The whole thing comes up because of the recent disruption of several flights (most commonly from New York to Israel) by ultra-Orthodox Jewish men who believe that that their religion forbids them to sit next to a woman they're not married to. According to a piece on the issue in the New York Times:
“The ultra-Orthodox have increasingly seen gender separation as a kind of litmus test of Orthodoxy — it wasn’t always that way, but it has become that way,” said Samuel Heilman, a professor of sociology at Queens College. “There is an ongoing culture war between these people and the rest of the modern world, and because the modern world has increasingly sought to become gender neutral, that has added to the desire to say, ‘We’re not like that.’”While many rabbis counsel that there's nothing wrong with a man sitting next to a woman on public transportation unless he's trying to get sexual gratification out of their proximity -- and it's hard to imagine that being likely on an airplane, although people do weird things sometimes -- there are Jewish men who will make an issue of it. And hold up the entire flight until someone accommodates their request.
Ultra-Orthodox Jews [image courtesy of the Wikimedia Commons]
I was having a discussion with a buddy of mine about the No-Gurlz-Allowed attitude of ultra-Orthodox Jewish men, and my initial thought was that demanding that the Jewish men cave in and do something that they thought was immoral might be discriminatory:
Enforcing company policies (mixed male/female seating, for example) could easily be claimed as discrimination. Their religious practices make a demand on them that is impossible to meet unless airlines change their practices. How is this different from saying that an evangelical Christian has to serve gays?My friend responded thusly:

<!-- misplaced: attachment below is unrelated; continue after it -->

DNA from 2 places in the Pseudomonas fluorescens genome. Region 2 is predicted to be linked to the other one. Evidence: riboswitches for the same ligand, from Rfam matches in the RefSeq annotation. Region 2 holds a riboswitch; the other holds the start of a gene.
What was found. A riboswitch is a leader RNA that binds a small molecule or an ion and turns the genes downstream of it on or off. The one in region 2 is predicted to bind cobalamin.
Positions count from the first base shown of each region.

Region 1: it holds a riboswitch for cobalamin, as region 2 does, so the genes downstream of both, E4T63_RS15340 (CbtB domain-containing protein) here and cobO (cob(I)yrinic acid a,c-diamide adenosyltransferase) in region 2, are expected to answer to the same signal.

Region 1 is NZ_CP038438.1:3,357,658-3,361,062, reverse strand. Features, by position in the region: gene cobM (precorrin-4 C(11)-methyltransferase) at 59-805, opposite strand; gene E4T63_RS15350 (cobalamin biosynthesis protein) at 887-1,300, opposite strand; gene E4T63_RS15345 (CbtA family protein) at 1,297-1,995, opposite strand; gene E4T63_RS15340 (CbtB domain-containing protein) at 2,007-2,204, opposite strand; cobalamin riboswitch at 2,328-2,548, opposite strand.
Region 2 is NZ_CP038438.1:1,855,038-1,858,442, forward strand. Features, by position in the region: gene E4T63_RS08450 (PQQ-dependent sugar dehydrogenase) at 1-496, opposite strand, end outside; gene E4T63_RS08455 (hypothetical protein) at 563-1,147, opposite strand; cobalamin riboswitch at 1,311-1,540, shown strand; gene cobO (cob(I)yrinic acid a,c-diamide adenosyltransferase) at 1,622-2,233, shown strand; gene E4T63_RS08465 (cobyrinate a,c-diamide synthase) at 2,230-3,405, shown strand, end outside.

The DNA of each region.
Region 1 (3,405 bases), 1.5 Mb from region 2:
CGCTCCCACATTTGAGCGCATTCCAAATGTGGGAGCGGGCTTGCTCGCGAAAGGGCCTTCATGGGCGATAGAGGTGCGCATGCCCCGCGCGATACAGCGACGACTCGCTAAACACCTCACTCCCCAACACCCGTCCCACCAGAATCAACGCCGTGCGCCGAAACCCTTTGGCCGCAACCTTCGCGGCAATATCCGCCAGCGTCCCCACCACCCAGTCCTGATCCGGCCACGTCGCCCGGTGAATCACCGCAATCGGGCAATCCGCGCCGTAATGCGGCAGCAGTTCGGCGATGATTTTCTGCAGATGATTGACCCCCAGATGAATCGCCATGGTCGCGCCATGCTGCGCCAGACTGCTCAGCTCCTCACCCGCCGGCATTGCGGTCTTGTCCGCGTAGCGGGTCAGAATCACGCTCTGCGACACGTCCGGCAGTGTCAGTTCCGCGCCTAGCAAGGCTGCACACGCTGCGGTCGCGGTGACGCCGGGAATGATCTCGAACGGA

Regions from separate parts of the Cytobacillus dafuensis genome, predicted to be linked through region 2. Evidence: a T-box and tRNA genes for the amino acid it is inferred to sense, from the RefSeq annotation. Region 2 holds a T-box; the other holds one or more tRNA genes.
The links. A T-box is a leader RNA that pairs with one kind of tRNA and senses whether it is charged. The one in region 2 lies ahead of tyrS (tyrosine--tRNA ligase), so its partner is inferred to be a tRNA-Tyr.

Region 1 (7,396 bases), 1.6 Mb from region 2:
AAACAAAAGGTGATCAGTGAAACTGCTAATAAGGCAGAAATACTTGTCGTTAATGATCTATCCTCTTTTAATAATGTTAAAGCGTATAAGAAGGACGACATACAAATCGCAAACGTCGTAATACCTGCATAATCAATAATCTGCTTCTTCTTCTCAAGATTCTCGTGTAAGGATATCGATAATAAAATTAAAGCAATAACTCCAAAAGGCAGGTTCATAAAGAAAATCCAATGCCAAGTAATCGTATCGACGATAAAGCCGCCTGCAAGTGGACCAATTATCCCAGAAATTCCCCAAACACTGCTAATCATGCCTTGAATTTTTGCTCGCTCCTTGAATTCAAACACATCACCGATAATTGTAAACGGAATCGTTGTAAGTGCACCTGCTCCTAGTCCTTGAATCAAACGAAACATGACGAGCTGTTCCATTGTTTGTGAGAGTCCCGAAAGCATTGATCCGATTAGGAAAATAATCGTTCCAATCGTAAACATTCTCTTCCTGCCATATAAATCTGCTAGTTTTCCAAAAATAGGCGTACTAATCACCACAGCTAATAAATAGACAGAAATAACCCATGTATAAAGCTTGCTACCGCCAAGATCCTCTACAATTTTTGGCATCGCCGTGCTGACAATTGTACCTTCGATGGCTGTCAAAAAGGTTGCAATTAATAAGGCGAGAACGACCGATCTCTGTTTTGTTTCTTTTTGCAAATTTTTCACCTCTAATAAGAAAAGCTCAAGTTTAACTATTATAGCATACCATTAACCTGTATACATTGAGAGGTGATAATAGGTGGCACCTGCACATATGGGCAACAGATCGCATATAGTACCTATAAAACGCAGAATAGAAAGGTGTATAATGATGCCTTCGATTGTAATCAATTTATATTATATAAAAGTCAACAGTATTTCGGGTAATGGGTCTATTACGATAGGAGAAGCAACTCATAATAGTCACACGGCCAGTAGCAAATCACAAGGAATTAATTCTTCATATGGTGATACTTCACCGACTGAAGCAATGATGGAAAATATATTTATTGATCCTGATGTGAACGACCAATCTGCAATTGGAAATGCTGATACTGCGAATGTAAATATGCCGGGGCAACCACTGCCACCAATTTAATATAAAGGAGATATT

There's no discrimination. The airline sells you a seat. There's no guarantee if you will be seated next to a man, woman, Muslim, homosexual, transsexual, etc. If this bothers you, it is incumbent upon you to buy two seats so you can guarantee that no one who bothers you will be seated next to you. Or, you have to hope that you can switch seats with someone else. But you have no right to hold up a flight if you can't find anyone willing to do that.And, of course, he's right. You buy a plane ticket, you know ahead of time that you're going to get at most a single package of stale pretzels to eat on the entire flight, that the person next to you is going to immediately recline his seat so that his head is nearly in your lap... and that you could be seated next to anyone. If your religion demands that you never sit next to a woman, you have to find an alternate means of transportation.
After all, you're the one who has accepted a belief system that significantly restricts what you can do. It's not the airline's fault you bought in.
An even more interesting question, though, is how far I'd go to accommodate such beliefs, should I be asked to switch seats. My friend said the following:
Now, would I trade seats with the ultra-Orthodox Jew? If it is an even swap -- aisle for aisle or window for window -- sure. I may even do an aisle for window or vice versa. But I would not swap a window or aisle seat for a middle seat just to be nice to him.I dunno. I'd be a little more peevish in that situation, I think. I'd want an upgrade. "You want to make demands that everyone in the world meet your needs? Fine. You can sit in the middle seat between two space hogs who wear too much cologne and insist on claiming both armrests. I'll take your nice window seat. Thanks ever so."
But that's just me. Like I said, I try to be nice, most of the time, but sometimes the Intolerant Asshole side of me comes out on top.